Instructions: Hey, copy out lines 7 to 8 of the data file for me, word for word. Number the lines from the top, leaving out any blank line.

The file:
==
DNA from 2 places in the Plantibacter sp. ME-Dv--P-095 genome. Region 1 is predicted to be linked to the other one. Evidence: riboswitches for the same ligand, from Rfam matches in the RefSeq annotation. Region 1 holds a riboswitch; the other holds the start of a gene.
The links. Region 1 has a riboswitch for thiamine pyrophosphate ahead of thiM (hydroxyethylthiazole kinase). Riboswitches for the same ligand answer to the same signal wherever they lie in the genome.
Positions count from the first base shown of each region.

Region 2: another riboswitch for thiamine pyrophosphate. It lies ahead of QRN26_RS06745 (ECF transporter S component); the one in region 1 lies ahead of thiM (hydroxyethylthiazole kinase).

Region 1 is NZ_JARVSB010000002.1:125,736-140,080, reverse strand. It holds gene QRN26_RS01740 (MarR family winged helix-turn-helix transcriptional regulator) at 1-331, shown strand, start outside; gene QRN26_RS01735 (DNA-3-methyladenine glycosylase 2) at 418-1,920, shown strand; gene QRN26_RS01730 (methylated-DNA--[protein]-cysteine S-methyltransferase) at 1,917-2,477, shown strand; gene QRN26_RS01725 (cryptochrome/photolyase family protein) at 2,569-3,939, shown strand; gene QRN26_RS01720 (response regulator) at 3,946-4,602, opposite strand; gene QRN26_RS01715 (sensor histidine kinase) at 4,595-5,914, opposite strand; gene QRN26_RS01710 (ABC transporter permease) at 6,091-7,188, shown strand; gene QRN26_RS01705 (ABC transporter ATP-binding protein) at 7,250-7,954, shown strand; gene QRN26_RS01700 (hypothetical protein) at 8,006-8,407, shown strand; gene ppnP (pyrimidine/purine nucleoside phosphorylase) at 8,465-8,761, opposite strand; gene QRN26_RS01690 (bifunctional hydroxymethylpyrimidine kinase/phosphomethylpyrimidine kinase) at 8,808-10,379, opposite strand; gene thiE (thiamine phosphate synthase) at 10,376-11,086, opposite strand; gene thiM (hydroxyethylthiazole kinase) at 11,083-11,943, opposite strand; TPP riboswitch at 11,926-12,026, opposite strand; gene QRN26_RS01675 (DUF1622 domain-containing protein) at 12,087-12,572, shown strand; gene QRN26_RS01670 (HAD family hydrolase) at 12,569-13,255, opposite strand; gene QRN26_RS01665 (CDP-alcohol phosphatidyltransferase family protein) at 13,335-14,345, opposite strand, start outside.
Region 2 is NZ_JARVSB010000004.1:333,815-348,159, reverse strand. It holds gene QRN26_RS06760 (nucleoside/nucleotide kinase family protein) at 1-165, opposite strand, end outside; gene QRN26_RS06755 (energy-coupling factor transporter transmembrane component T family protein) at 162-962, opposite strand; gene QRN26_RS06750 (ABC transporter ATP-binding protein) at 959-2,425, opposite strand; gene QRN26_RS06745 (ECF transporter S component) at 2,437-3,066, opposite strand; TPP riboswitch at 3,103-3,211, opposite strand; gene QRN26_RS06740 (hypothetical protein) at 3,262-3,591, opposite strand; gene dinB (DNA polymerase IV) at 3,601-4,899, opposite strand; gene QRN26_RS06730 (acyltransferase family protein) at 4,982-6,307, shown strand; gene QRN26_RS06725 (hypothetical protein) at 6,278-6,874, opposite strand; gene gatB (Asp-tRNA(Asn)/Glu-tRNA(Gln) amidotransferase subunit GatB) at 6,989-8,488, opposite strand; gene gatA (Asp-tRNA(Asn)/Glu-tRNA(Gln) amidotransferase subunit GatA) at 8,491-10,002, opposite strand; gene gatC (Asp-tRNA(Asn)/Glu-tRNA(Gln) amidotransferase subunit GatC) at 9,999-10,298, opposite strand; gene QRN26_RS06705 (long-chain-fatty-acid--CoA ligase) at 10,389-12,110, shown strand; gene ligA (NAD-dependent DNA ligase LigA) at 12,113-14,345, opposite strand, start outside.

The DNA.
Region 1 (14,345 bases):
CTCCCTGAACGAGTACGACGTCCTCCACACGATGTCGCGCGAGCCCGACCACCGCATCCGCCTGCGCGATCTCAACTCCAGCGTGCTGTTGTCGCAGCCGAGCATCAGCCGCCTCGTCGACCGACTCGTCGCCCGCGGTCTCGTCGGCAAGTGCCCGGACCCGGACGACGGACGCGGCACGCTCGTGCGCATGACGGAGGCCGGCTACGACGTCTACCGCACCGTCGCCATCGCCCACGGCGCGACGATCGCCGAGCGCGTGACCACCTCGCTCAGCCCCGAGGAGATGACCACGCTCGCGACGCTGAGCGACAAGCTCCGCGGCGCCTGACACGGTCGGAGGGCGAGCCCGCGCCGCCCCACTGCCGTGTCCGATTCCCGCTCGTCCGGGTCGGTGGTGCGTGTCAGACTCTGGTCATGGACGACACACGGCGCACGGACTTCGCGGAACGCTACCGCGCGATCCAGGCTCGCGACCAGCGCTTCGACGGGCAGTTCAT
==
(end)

The DNA.
Region 1 (14,345 bases):